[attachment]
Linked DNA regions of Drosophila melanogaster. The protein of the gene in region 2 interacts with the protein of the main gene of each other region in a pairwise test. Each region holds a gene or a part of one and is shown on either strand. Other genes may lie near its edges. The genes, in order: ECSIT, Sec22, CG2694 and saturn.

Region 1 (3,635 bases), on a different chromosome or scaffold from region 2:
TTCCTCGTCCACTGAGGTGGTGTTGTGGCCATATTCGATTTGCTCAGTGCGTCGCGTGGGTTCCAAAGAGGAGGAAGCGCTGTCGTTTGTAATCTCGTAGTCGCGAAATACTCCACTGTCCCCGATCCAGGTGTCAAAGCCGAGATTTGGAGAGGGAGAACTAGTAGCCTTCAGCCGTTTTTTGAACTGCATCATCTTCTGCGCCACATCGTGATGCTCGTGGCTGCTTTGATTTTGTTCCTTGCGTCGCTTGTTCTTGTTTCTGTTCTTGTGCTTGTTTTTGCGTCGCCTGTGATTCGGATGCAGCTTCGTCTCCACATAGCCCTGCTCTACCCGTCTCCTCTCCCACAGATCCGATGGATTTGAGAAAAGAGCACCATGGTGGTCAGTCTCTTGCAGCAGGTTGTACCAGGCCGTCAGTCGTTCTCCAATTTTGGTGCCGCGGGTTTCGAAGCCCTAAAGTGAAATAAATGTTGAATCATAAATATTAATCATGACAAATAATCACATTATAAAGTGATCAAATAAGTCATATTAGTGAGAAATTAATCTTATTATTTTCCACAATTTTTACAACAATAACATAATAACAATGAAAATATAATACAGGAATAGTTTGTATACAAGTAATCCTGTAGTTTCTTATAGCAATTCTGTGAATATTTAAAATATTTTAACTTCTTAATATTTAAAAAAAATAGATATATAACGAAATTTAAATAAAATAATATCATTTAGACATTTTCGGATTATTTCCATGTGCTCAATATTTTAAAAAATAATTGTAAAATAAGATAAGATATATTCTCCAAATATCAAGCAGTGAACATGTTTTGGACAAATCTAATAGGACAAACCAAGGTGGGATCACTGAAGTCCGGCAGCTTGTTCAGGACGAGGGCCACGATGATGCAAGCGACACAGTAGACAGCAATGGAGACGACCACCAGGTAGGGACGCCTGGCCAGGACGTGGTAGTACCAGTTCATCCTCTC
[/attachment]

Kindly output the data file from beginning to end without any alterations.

Linked DNA regions of Drosophila melanogaster. The protein of the gene in region 2 interacts with the protein of the main gene of each other region in a pairwise test. Each region holds a gene or a part of one and is shown on either strand. Other genes may lie near its edges. The genes, in order: ECSIT, Sec22, CG2694 and saturn.

Region 1 (3,635 bases), on a different chromosome or scaffold from region 2:
TTCCTCGTCCACTGAGGTGGTGTTGTGGCCATATTCGATTTGCTCAGTGCGTCGCGTGGGTTCCAAAGAGGAGGAAGCGCTGTCGTTTGTAATCTCGTAGTCGCGAAATACTCCACTGTCCCCGATCCAGGTGTCAAAGCCGAGATTTGGAGAGGGAGAACTAGTAGCCTTCAGCCGTTTTTTGAACTGCATCATCTTCTGCGCCACATCGTGATGCTCGTGGCTGCTTTGATTTTGTTCCTTGCGTCGCTTGTTCTTGTTTCTGTTCTTGTGCTTGTTTTTGCGTCGCCTGTGATTCGGATGCAGCTTCGTCTCCACATAGCCCTGCTCTACCCGTCTCCTCTCCCACAGATCCGATGGATTTGAGAAAAGAGCACCATGGTGGTCAGTCTCTTGCAGCAGGTTGTACCAGGCCGTCAGTCGTTCTCCAATTTTGGTGCCGCGGGTTTCGAAGCCCTAAAGTGAAATAAATGTTGAATCATAAATATTAATCATGACAAATAATCACATTATAAAGTGATCAAATAAGTCATATTAGTGAGAAATTAATCTTATTATTTTCCACAATTTTTACAACAATAACATAATAACAATGAAAATATAATACAGGAATAGTTTGTATACAAGTAATCCTGTAGTTTCTTATAGCAATTCTGTGAATATTTAAAATATTTTAACTTCTTAATATTTAAAAAAAATAGATATATAACGAAATTTAAATAAAATAATATCATTTAGACATTTTCGGATTATTTCCATGTGCTCAATATTTTAAAAAATAATTGTAAAATAAGATAAGATATATTCTCCAAATATCAAGCAGTGAACATGTTTTGGACAAATCTAATAGGACAAACCAAGGTGGGATCACTGAAGTCCGGCAGCTTGTTCAGGACGAGGGCCACGATGATGCAAGCGACACAGTAGACAGCAATGGAGACGACCACCAGGTAGGGACGCCTGGCCAGGACGTGGTAGTACCAGTTCATCCTCTC